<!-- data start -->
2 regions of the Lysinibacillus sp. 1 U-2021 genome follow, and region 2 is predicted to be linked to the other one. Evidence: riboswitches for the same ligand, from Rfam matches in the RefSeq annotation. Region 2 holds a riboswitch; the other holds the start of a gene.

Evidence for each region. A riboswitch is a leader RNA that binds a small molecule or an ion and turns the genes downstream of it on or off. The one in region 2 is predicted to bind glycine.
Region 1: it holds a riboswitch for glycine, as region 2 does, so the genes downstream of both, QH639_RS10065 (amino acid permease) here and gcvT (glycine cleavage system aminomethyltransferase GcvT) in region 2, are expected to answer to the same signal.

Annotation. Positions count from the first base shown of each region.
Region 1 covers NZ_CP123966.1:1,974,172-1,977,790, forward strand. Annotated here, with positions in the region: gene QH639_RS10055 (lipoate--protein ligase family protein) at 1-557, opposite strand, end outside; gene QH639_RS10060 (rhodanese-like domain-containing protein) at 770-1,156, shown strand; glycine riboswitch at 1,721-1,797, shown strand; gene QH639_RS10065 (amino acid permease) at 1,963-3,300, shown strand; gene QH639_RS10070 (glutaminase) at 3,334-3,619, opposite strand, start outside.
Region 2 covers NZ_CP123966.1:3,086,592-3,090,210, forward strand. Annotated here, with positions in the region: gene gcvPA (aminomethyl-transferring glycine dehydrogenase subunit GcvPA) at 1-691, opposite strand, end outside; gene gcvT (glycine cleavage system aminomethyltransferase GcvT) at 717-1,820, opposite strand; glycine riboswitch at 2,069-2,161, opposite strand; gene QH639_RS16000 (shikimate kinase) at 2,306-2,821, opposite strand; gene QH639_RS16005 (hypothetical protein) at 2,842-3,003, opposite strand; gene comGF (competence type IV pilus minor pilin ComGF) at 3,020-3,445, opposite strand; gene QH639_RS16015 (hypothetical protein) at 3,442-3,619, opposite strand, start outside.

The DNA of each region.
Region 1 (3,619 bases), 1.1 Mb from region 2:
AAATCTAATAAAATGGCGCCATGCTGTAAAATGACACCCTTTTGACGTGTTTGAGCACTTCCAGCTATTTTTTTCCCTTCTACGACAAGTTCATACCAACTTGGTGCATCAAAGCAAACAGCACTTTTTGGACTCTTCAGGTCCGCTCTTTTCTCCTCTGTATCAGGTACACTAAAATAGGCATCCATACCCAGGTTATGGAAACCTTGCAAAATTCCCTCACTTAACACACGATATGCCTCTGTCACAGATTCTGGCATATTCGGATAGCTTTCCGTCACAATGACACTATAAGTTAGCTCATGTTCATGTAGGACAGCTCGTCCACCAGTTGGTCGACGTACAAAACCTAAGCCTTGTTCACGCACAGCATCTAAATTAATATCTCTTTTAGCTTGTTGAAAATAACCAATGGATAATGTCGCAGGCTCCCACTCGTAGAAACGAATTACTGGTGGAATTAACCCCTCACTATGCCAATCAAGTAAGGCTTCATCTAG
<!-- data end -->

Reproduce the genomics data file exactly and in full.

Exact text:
2 regions of the Lysinibacillus sp. 1 U-2021 genome follow, and region 2 is predicted to be linked to the other one. Evidence: riboswitches for the same ligand, from Rfam matches in the RefSeq annotation. Region 2 holds a riboswitch; the other holds the start of a gene.

Evidence for each region. A riboswitch is a leader RNA that binds a small molecule or an ion and turns the genes downstream of it on or off. The one in region 2 is predicted to bind glycine.
Region 1: it holds a riboswitch for glycine, as region 2 does, so the genes downstream of both, QH639_RS10065 (amino acid permease) here and gcvT (glycine cleavage system aminomethyltransferase GcvT) in region 2, are expected to answer to the same signal.

Annotation. Positions count from the first base shown of each region.
Region 1 covers NZ_CP123966.1:1,974,172-1,977,790, forward strand. Annotated here, with positions in the region: gene QH639_RS10055 (lipoate--protein ligase family protein) at 1-557, opposite strand, end outside; gene QH639_RS10060 (rhodanese-like domain-containing protein) at 770-1,156, shown strand; glycine riboswitch at 1,721-1,797, shown strand; gene QH639_RS10065 (amino acid permease) at 1,963-3,300, shown strand; gene QH639_RS10070 (glutaminase) at 3,334-3,619, opposite strand, start outside.
Region 2 covers NZ_CP123966.1:3,086,592-3,090,210, forward strand. Annotated here, with positions in the region: gene gcvPA (aminomethyl-transferring glycine dehydrogenase subunit GcvPA) at 1-691, opposite strand, end outside; gene gcvT (glycine cleavage system aminomethyltransferase GcvT) at 717-1,820, opposite strand; glycine riboswitch at 2,069-2,161, opposite strand; gene QH639_RS16000 (shikimate kinase) at 2,306-2,821, opposite strand; gene QH639_RS16005 (hypothetical protein) at 2,842-3,003, opposite strand; gene comGF (competence type IV pilus minor pilin ComGF) at 3,020-3,445, opposite strand; gene QH639_RS16015 (hypothetical protein) at 3,442-3,619, opposite strand, start outside.

The DNA of each region.
Region 1 (3,619 bases), 1.1 Mb from region 2:
AAATCTAATAAAATGGCGCCATGCTGTAAAATGACACCCTTTTGACGTGTTTGAGCACTTCCAGCTATTTTTTTCCCTTCTACGACAAGTTCATACCAACTTGGTGCATCAAAGCAAACAGCACTTTTTGGACTCTTCAGGTCCGCTCTTTTCTCCTCTGTATCAGGTACACTAAAATAGGCATCCATACCCAGGTTATGGAAACCTTGCAAAATTCCCTCACTTAACACACGATATGCCTCTGTCACAGATTCTGGCATATTCGGATAGCTTTCCGTCACAATGACACTATAAGTTAGCTCATGTTCATGTAGGACAGCTCGTCCACCAGTTGGTCGACGTACAAAACCTAAGCCTTGTTCACGCACAGCATCTAAATTAATATCTCTTTTAGCTTGTTGAAAATAACCAATGGATAATGTCGCAGGCTCCCACTCGTAGAAACGAATTACTGGTGGAATTAACCCCTCACTATGCCAATCAAGTAAGGCTTCATCTAG